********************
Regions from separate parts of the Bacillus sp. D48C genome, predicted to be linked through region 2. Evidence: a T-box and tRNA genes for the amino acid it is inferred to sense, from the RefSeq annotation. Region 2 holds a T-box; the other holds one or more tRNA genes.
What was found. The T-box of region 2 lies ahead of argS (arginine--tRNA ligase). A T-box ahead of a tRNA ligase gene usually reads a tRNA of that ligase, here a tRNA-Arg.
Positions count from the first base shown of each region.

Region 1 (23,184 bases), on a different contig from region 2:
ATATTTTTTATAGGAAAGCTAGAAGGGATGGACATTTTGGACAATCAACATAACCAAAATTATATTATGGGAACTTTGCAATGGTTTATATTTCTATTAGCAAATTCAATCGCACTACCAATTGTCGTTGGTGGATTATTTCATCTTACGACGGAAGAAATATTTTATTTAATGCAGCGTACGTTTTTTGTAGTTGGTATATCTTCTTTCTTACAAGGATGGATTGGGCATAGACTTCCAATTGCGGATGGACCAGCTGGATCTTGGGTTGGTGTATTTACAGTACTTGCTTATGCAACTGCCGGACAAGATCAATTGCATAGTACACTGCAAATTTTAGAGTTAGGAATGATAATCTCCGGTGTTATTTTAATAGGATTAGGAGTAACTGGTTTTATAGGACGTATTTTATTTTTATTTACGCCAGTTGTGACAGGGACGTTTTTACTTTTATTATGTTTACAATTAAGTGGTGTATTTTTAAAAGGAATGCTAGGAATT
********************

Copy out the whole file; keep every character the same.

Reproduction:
Regions from separate parts of the Bacillus sp. D48C genome, predicted to be linked through region 2. Evidence: a T-box and tRNA genes for the amino acid it is inferred to sense, from the RefSeq annotation. Region 2 holds a T-box; the other holds one or more tRNA genes.
What was found. The T-box of region 2 lies ahead of argS (arginine--tRNA ligase). A T-box ahead of a tRNA ligase gene usually reads a tRNA of that ligase, here a tRNA-Arg.
Positions count from the first base shown of each region.

Region 1 (23,184 bases), on a different contig from region 2:
ATATTTTTTATAGGAAAGCTAGAAGGGATGGACATTTTGGACAATCAACATAACCAAAATTATATTATGGGAACTTTGCAATGGTTTATATTTCTATTAGCAAATTCAATCGCACTACCAATTGTCGTTGGTGGATTATTTCATCTTACGACGGAAGAAATATTTTATTTAATGCAGCGTACGTTTTTTGTAGTTGGTATATCTTCTTTCTTACAAGGATGGATTGGGCATAGACTTCCAATTGCGGATGGACCAGCTGGATCTTGGGTTGGTGTATTTACAGTACTTGCTTATGCAACTGCCGGACAAGATCAATTGCATAGTACACTGCAAATTTTAGAGTTAGGAATGATAATCTCCGGTGTTATTTTAATAGGATTAGGAGTAACTGGTTTTATAGGACGTATTTTATTTTTATTTACGCCAGTTGTGACAGGGACGTTTTTACTTTTATTATGTTTACAATTAAGTGGTGTATTTTTAAAAGGAATGCTAGGAATT